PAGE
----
An intimate look at the life of a student nurse during the Great Depression and World War II and the mid-century era. Can you imagine a time when nursing students lived at the hospital, were forbidden to marry as long as they were enrolled, and had to shell peas during “breaks” in the day? Exhibit highlights include vintage nursing uniforms, photographs, year books, personal effects, and a special exposé on a Presidential Tri-State nursing student.

Tri-State School of Nursing Uniform


Like all hospital in the Shreveport area in the early 20th century, Tri-State Hospital had its own nursing school.   Tri-State's was a three year program including textbook and classroom work as well as practical experience in the hospital under doctors supervision.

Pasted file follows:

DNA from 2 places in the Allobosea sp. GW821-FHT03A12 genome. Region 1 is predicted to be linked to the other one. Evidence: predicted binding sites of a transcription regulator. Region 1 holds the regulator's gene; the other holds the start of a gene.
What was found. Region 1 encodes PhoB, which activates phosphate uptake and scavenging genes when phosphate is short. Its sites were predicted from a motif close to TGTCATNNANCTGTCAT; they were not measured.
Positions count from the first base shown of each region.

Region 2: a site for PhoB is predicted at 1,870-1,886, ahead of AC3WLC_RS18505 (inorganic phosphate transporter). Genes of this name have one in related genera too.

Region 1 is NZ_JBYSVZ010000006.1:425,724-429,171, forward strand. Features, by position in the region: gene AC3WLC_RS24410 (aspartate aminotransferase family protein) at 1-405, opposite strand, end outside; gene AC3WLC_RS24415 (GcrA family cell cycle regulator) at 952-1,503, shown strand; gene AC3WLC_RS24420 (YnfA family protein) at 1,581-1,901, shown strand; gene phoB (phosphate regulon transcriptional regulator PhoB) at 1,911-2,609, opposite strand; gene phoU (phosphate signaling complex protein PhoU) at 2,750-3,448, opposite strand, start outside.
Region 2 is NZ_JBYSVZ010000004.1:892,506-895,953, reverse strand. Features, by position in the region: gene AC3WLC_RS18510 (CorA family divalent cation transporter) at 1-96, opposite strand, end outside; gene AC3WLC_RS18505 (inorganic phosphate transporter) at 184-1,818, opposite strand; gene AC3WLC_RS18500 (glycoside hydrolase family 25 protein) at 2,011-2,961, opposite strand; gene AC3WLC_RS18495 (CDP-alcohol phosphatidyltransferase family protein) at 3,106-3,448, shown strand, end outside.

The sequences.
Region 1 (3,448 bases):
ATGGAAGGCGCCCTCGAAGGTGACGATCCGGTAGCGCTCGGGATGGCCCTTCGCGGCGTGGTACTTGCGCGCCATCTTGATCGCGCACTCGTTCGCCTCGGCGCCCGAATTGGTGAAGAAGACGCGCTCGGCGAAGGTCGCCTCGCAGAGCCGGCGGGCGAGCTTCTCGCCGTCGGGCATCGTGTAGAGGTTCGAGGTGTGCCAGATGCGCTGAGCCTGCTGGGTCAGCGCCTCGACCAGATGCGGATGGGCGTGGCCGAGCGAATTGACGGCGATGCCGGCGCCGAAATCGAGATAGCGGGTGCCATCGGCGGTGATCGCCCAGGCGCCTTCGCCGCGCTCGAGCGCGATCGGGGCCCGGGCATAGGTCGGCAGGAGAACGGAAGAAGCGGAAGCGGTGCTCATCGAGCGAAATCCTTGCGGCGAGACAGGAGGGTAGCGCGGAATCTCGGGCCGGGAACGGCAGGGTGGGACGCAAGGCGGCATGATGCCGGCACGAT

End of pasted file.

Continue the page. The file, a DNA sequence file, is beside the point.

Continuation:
The uniform included a starched white long sleeved dress, white stocking, white shoes, and the traditional nurses cap.  Each nursing school had heir own distinctive headgear that ranged from the starched cap to small frilly, semi-Victorian bonnets for some of the older schools.

The cape for winter wear was dark blue wool with military style brass buttons emblazoned with the word "Louisiana" and the State Seal with pelican and motto.   Some nurses complained it was “itchy”, but none the less wore it with pride.

Location in Museum

Tri-State School of Nursing


Circa 1924-1950


Helen Tumlin Family

100 Years